ESPN Layoffs, Pat McAfee’s Salary Are Unrelated Despite What Some Simple Minds Believe | Bobby Burack

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Pat McAfee is trending on Twitter as ESPN continues to lay off various personalities.

The issue, at least online, is that ESPN signed McAfee for around $20 million a year and then cut $30 million worth of in-house salaries.

Already, ESPN has informed Max Kellerman Keyshawn Johnson, Jalen Rose, Suzy Kolber, and Jeff Van Gundy of their departures.

Thus, the timing has sports fans suspicious. Here are some of the trending tweets:

Certainly, signing a single person for nearly the amount of the 20-fired employees combined won’t improve morale across ESPN.

However, the signing of McAfee and the layoffs are unrelated. The cuts are not a matter of clearing cap space.

ESPN laid off on-air talents to shed costs as part of parent company Disney’s larger strategy. In short, the company’s goal is to increase profits and hopes to achieve said mission by lowering salary costs.

Now, signing McAfee would seem to contradict the lowering salary costs part of the equation. But it doesn’t.

See, ESPN and Disney expect McAfee to make the company money. Sure, the overhead is substantial. It’s called business. One has to spend money to make money.

ESPN calculates McAfee will make the brand more money than he will cost it.

By contrast, ESPN figures the replacements of the likes of Kellerman, Johnson, Rose, Van Gundy, and Kolber will save more money than they will cost in quality declines.

Even if Jeff Van Gundy’s replacement is a downgrade, color commentators don’t move ratings.

Consider that Kellerman and Johnson each made around $5 million a year to host a morning radio show. ESPN can now replace them with a duo that makes around $1-2 million combined — say, afternoon hosts Chris Carlin and Chris Canty.

So as long as the next duo doesn’t decrease ad revenue by $8-9 million — which it shouldn’t — the move would prove cost-effective.

Most media talents are replaceable. They are products of the brand for which they work.

Pat McAfee is his own brand.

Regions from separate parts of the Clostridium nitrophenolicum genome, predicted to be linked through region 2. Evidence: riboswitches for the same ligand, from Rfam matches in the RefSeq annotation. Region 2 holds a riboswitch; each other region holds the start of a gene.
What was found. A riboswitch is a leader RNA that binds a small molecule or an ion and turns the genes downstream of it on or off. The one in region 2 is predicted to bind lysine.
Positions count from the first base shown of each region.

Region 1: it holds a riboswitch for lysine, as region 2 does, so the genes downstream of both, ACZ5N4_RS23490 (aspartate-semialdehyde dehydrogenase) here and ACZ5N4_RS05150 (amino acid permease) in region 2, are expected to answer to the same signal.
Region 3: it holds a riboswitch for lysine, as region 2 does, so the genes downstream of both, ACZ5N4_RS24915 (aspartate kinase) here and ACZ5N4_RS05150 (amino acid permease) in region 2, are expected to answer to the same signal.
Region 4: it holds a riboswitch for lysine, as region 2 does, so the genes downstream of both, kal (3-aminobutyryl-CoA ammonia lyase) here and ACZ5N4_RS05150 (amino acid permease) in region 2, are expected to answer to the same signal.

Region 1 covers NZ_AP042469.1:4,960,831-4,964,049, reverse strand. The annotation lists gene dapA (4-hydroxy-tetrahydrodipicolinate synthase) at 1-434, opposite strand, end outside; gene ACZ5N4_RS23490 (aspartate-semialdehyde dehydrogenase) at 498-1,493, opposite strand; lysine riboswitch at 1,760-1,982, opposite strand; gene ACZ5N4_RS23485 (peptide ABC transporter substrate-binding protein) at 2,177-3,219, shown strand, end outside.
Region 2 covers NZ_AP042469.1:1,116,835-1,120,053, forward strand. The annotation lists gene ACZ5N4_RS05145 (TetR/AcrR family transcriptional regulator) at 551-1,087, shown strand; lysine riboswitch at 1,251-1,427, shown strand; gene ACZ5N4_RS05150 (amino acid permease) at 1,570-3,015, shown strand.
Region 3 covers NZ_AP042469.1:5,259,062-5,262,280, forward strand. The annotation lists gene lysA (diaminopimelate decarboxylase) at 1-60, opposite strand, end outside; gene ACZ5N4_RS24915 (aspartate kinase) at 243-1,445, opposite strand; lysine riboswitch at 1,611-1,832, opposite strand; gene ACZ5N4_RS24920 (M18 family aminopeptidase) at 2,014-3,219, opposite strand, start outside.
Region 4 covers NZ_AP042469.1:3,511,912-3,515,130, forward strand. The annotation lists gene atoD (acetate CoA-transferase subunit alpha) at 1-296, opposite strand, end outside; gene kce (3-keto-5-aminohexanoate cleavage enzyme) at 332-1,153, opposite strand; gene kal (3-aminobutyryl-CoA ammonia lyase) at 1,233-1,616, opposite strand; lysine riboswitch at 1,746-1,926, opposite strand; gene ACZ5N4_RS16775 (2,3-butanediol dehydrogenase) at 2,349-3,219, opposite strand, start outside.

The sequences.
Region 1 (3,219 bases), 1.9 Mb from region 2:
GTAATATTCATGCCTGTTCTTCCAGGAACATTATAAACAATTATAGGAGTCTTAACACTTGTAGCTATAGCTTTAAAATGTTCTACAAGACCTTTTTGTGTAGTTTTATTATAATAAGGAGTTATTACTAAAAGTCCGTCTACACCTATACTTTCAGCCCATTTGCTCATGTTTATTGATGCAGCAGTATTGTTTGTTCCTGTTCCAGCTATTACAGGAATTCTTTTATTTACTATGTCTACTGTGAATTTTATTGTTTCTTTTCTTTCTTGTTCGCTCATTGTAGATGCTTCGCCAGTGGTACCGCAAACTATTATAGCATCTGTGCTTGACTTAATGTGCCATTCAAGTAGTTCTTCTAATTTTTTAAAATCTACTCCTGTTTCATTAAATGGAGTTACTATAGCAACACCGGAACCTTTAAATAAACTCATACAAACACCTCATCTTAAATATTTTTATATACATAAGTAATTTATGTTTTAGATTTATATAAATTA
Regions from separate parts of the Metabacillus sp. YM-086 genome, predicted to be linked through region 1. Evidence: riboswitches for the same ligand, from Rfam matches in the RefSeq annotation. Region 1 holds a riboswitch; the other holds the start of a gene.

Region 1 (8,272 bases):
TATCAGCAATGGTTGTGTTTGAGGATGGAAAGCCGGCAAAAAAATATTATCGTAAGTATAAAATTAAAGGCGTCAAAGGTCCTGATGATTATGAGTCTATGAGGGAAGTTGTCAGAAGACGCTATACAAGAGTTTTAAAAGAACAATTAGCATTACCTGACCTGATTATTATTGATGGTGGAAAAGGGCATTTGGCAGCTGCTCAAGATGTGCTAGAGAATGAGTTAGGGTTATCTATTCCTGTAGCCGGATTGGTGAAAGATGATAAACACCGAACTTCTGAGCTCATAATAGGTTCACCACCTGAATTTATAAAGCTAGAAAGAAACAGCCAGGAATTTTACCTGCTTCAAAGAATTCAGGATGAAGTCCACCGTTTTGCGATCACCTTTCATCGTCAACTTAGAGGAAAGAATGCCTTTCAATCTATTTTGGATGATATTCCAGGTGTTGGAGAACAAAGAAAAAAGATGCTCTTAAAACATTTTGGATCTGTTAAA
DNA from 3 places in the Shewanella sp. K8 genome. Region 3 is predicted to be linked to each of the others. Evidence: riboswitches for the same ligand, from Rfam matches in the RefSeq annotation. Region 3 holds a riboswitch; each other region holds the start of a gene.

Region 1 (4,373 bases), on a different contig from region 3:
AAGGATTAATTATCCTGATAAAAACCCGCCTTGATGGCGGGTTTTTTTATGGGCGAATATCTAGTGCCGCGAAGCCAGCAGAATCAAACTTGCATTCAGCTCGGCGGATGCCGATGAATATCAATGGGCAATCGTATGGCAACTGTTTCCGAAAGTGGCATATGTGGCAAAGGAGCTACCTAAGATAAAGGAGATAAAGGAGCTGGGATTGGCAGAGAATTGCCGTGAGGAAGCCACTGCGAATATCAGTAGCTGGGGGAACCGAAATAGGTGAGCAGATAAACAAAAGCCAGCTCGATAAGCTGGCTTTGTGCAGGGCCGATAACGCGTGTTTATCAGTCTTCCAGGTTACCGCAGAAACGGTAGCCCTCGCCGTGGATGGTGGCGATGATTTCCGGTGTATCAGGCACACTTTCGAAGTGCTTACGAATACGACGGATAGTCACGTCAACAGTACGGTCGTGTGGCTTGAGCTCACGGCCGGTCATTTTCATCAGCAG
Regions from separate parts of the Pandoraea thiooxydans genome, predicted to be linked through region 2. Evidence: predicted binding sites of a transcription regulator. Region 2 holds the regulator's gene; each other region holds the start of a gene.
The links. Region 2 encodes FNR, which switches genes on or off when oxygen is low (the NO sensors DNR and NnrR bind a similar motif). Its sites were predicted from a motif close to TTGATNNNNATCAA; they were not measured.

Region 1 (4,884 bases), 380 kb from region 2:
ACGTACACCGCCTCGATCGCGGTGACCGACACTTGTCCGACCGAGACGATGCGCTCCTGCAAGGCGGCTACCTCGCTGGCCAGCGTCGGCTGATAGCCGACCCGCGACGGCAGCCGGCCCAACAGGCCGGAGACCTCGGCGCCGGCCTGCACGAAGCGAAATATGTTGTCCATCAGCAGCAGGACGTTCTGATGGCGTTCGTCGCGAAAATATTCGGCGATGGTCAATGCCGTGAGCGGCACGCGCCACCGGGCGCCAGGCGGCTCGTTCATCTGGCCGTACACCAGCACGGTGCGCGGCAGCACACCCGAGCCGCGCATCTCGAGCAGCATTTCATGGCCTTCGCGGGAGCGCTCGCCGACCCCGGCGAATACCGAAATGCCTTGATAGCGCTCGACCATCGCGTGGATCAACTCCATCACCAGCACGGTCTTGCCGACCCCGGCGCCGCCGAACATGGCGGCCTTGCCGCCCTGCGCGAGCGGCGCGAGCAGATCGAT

The Pat McAfee Show may be heading to ESPN

McAfee is one of the few day-to-day attractions in sports media with a YouTube channel of over 2 million subscribers. The podcast version of his daily program is among the top downloaded in the industry.

He has proven to increase ad revenue and gambling sign-ups. His brand is monetizable via various social media platforms.

The network plans to utilize each of McAfee’s previous revenue streams in addition to new avenues, such as linear television.

Hardly hyperbolic is it to say McAfee will make ESPN more money than the combined sum of all 20 of the personalities it cut on Friday.

ESPN offered McAfee a contract that his estimates project he’s worth.

Stephen A. Smith, to whom ESPN pays $12 million a year, often says: you have to make your company money in order for you to make money.

As unfortunate as it is to see ESPN wreck the lives of various employees, most of them didn’t make the company money.

Smith does. McAfee will.

Stars in media have never made more money than they do today. Why? Never before have media companies been as reliant on stars to generate profits.

Thus, the disparity between the upper and middle class

Yes, the perception of signing McAfee while a bloodbath ensues is crummy. But perception is not revenue.

ESPN laid off 20 on-air personalities for the same reason it signed McAfee: to increase profits.

Written by Bobby Burack

Bobby Burack is a writer for OutKick where he reports and analyzes the latest topics in media, culture, sports, and politics..

Burack has become a prominent voice in media and has been featured on several shows across OutKick and industry related podcasts and radio stations.

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